Stella explained that her reason for making these is that she is working for a bakery that wants to have everything made in house — even decorations. So that pushed her to come up with these DIY sprinkles. You can see her recipe here:

→ Read More: Rainbow Sprinkles at BraveTart

This is basically a recipe for royal icing, piped into long thin stripes, and left to dry overnight. Then they are chopped into tiny bits, or sprinkles. Honestly, this is a piece of cake — so to speak.

I do have to say that these tasted pretty fantastic. No waxy, chemical aftertaste they just tasted a bit sweet, with some mellow citrus flavor. Just think — what about coffee sprinkles? Or bacon? The possibilities are endless.

Now, on to the action! I adjusted Stella’s recipe a bit, cutting it in half, and using powdered egg whites instead of egg white.

Yield: This recipe made about 1 ounce of sprinkles, which is enough to top between 3- and 4-dozen cookies or cupcakes. (To compare, most store-bought bottles of sprinkles hold about 3 to 3.5 ounces.)

Has anyone tried these? Got any tips? Or ideas for natural coloring?


How To Make Sprinkles for Cupcakes, Cookies & Cakes!

Stella, the blogger at BraveTart, blew my mind. She said you could make sprinkles easily in your own kitchen. Crazy, I thought — brilliant! I obviously had to try it. Here’s how it turned out for me, documented step by step.

Homemade Decorative Sprinkles

Now, you may be asking already: Why in the heck would anyone want to make their own sprinkles? Here are three reasons I can think of, off the top of my head:

1. For health: If you want to have complete control over everything that goes in your (or your kid’s) mouth, then this is a great way to make something fun and pretty while certifying it is gluten-free, or free of specific allergens. I used standard red food coloring, but you could also use all-natural or vegetable-derived dyes.

2. For aesthetics: Need to match your cupcakes to your outfit exactly? This is your chance.

3. Because you can: And seriously, isn’t this the best reason? To make cupcakes or cookies from scratch, completely, and be able to say, “Yeah, I made the sprinkles too” — them’s bragging rights right there.

Stella explained that her reason for making these is that she is working for a bakery that wants to have everything made in house — even decorations. So that pushed her to come up with these DIY sprinkles. You can see her recipe here:

→ Read More: Rainbow Sprinkles at BraveTart

This is basically a recipe for royal icing, piped into long thin stripes, and left to dry overnight. Then they are chopped into tiny bits, or sprinkles. Honestly, this is a piece of cake — so to speak.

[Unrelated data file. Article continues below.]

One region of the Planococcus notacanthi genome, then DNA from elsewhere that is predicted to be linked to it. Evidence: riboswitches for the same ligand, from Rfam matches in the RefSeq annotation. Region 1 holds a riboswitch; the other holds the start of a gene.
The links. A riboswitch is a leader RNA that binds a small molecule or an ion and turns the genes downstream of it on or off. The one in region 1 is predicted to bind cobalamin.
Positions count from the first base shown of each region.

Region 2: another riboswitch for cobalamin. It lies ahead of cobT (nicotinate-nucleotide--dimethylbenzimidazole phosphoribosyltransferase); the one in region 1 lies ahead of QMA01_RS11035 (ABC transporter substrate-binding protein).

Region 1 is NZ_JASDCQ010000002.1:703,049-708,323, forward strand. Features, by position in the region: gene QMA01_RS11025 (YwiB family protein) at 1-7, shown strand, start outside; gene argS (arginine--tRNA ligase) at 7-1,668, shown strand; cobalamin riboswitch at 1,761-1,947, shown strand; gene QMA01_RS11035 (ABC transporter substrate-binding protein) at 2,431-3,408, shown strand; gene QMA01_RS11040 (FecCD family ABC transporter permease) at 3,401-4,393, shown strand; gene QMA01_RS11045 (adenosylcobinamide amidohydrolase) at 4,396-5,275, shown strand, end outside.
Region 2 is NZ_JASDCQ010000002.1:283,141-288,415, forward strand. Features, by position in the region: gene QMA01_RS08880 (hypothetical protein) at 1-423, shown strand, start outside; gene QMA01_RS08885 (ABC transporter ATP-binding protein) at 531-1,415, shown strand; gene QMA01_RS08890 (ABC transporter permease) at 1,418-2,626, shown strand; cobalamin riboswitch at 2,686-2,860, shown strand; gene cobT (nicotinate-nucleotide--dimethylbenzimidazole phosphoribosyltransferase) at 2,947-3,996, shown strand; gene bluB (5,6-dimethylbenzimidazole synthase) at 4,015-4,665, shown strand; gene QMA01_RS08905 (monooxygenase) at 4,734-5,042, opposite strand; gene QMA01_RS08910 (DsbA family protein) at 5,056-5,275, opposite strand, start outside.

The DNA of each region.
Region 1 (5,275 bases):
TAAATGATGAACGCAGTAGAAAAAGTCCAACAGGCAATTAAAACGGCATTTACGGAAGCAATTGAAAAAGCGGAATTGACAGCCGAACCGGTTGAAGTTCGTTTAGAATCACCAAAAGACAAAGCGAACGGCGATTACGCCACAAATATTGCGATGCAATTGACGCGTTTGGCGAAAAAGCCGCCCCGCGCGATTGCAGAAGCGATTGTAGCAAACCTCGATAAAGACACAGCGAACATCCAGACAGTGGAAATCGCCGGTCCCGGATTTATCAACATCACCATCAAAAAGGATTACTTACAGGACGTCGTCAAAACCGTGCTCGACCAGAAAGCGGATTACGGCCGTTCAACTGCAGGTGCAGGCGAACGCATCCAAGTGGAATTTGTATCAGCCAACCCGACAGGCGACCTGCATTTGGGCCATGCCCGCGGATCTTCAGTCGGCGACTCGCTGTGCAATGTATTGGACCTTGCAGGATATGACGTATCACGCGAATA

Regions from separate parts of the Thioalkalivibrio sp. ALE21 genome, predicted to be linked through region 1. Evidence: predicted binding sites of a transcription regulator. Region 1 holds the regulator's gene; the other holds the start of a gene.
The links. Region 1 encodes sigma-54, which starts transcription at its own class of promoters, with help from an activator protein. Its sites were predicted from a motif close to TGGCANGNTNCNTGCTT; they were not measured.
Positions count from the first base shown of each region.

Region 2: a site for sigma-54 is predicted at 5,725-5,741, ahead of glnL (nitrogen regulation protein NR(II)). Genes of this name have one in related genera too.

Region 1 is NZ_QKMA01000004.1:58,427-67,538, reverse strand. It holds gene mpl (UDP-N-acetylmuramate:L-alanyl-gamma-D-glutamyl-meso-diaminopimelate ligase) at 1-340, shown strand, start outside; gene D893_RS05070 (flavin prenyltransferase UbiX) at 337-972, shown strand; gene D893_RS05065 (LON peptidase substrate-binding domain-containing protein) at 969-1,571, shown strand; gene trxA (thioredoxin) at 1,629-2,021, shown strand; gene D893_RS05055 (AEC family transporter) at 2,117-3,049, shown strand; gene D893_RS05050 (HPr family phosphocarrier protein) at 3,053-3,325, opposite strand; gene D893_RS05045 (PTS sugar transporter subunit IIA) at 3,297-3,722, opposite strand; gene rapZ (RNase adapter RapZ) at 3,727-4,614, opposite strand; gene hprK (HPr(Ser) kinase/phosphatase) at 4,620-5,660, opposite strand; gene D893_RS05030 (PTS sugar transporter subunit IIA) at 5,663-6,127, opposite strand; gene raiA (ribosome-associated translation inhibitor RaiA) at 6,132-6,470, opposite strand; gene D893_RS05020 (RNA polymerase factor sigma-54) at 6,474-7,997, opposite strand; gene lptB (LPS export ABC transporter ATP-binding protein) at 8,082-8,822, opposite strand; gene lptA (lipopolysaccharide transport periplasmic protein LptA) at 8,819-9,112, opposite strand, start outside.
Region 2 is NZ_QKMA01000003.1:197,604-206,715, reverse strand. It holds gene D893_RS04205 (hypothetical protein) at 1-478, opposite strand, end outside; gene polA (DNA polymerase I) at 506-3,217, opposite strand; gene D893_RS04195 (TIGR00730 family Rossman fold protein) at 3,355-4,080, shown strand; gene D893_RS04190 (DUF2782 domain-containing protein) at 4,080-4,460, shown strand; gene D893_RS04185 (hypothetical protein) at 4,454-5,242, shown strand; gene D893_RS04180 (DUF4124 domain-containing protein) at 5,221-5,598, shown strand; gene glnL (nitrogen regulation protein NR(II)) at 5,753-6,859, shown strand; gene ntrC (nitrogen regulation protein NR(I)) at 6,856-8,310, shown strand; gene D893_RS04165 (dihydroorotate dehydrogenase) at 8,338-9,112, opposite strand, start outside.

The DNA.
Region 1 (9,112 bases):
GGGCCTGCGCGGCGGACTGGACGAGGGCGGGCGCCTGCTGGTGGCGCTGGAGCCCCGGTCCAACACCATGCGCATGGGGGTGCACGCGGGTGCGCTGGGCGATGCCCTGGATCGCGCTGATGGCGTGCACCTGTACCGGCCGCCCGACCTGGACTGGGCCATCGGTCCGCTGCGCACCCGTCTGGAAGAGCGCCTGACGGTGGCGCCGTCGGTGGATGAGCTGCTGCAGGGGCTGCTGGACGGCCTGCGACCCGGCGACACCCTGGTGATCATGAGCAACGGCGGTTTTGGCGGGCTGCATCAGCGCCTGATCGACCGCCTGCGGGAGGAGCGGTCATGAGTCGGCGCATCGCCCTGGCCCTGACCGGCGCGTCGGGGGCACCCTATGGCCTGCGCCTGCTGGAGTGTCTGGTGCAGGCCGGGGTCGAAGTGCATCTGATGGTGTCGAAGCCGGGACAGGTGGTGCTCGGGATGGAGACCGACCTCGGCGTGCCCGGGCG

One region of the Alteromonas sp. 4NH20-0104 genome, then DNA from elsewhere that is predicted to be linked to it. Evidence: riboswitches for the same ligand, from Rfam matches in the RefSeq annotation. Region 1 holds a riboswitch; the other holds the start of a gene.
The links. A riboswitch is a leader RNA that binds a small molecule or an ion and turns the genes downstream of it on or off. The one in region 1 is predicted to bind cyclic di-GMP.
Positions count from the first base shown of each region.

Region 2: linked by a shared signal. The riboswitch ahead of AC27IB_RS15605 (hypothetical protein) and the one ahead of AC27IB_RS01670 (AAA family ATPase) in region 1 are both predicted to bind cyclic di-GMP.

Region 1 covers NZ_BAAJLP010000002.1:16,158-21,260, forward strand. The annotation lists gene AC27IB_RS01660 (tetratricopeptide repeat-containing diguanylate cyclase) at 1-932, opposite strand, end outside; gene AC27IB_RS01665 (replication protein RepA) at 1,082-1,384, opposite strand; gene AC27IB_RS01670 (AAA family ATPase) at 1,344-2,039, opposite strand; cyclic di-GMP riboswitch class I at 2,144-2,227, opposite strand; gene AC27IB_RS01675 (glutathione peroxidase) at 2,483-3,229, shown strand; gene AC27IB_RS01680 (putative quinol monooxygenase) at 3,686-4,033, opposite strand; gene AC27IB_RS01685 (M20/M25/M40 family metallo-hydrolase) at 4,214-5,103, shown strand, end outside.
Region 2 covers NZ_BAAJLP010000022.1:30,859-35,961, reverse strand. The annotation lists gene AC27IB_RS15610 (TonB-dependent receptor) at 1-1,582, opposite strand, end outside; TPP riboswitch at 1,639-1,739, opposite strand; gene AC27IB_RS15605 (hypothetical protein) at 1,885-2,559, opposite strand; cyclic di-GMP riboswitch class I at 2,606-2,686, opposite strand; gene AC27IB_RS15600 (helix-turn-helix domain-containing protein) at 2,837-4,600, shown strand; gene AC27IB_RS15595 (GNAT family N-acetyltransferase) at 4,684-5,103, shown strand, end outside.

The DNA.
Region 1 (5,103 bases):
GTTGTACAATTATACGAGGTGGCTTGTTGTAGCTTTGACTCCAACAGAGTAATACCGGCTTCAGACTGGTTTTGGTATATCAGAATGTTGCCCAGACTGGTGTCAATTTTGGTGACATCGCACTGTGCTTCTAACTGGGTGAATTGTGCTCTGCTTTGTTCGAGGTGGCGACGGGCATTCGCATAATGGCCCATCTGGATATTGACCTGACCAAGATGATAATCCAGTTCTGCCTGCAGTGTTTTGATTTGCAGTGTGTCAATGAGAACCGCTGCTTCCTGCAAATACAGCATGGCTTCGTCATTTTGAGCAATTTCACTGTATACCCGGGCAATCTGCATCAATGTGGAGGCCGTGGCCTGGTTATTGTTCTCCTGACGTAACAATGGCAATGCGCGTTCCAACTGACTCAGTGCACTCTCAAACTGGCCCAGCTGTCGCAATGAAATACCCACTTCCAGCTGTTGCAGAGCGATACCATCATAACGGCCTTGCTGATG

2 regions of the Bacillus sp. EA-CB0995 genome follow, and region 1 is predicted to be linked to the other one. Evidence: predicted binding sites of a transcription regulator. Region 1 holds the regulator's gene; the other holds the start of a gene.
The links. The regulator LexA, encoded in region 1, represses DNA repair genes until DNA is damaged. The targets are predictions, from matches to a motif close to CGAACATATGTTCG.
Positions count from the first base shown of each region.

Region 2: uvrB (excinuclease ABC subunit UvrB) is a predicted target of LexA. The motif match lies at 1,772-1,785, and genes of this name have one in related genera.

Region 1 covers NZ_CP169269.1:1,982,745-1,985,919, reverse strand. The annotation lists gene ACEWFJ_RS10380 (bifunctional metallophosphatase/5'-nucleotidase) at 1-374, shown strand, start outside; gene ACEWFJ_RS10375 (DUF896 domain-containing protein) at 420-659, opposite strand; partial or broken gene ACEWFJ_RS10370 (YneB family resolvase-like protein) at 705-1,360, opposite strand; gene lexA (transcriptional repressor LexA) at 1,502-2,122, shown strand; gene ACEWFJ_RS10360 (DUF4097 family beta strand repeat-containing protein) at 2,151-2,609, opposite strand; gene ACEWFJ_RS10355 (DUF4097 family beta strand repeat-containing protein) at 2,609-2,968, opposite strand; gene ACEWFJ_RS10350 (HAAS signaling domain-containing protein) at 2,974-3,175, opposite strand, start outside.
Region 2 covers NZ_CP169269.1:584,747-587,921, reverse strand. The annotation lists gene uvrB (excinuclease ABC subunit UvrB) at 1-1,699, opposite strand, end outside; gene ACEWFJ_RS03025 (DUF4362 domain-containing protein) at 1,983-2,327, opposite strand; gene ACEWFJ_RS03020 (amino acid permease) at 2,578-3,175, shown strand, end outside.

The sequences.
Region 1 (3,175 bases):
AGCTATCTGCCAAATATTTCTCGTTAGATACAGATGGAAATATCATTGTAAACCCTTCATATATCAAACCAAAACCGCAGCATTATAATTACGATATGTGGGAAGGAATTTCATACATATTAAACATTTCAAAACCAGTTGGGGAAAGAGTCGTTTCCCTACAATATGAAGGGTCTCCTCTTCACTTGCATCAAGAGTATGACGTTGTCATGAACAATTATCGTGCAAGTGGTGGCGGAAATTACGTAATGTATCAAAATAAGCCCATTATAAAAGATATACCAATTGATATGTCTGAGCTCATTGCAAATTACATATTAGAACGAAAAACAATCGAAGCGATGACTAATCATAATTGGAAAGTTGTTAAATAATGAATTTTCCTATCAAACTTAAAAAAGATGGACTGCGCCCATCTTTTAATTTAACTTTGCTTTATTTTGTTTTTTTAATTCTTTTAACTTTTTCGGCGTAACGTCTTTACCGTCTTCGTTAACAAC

I do have to say that these tasted pretty fantastic. No waxy, chemical aftertaste they just tasted a bit sweet, with some mellow citrus flavor. Just think — what about coffee sprinkles? Or bacon? The possibilities are endless.

Now, on to the action! I adjusted Stella’s recipe a bit, cutting it in half, and using powdered egg whites instead of egg white.

Yield: This recipe made about 1 ounce of sprinkles, which is enough to top between 3- and 4-dozen cookies or cupcakes. (To compare, most store-bought bottles of sprinkles hold about 3 to 3.5 ounces.)

Has anyone tried these? Got any tips? Or ideas for natural coloring?


How To Make Sprinkles for Cupcakes, Cookies & Cakes!

Stella, the blogger at BraveTart, blew my mind. She said you could make sprinkles easily in your own kitchen. Crazy, I thought — brilliant! I obviously had to try it. Here’s how it turned out for me, documented step by step.

Homemade Decorative Sprinkles

Now, you may be asking already: Why in the heck would anyone want to make their own sprinkles? Here are three reasons I can think of, off the top of my head:

1. For health: If you want to have complete control over everything that goes in your (or your kid’s) mouth, then this is a great way to make something fun and pretty while certifying it is gluten-free, or free of specific allergens. I used standard red food coloring, but you could also use all-natural or vegetable-derived dyes.

2. For aesthetics: Need to match your cupcakes to your outfit exactly? This is your chance.

3. Because you can: And seriously, isn’t this the best reason? To make cupcakes or cookies from scratch, completely, and be able to say, “Yeah, I made the sprinkles too” — them’s bragging rights right there.

Stella explained that her reason for making these is that she is working for a bakery that wants to have everything made in house — even decorations. So that pushed her to come up with these DIY sprinkles. You can see her recipe here:

→ Read More: Rainbow Sprinkles at BraveTart

This is basically a recipe for royal icing, piped into long thin stripes, and left to dry overnight. Then they are chopped into tiny bits, or sprinkles. Honestly, this is a piece of cake — so to speak.

I do have to say that these tasted pretty fantastic. No waxy, chemical aftertaste they just tasted a bit sweet, with some mellow citrus flavor. Just think — what about coffee sprinkles? Or bacon? The possibilities are endless.

Now, on to the action! I adjusted Stella’s recipe a bit, cutting it in half, and using powdered egg whites instead of egg white.

Yield: This recipe made about 1 ounce of sprinkles, which is enough to top between 3- and 4-dozen cookies or cupcakes. (To compare, most store-bought bottles of sprinkles hold about 3 to 3.5 ounces.)

Has anyone tried these? Got any tips? Or ideas for natural coloring?


How To Make Sprinkles for Cupcakes, Cookies & Cakes!

Stella, the blogger at BraveTart, blew my mind. She said you could make sprinkles easily in your own kitchen. Crazy, I thought — brilliant! I obviously had to try it. Here’s how it turned out for me, documented step by step.

Homemade Decorative Sprinkles

Now, you may be asking already: Why in the heck would anyone want to make their own sprinkles? Here are three reasons I can think of, off the top of my head:

1. For health: If you want to have complete control over everything that goes in your (or your kid’s) mouth, then this is a great way to make something fun and pretty while certifying it is gluten-free, or free of specific allergens. I used standard red food coloring, but you could also use all-natural or vegetable-derived dyes.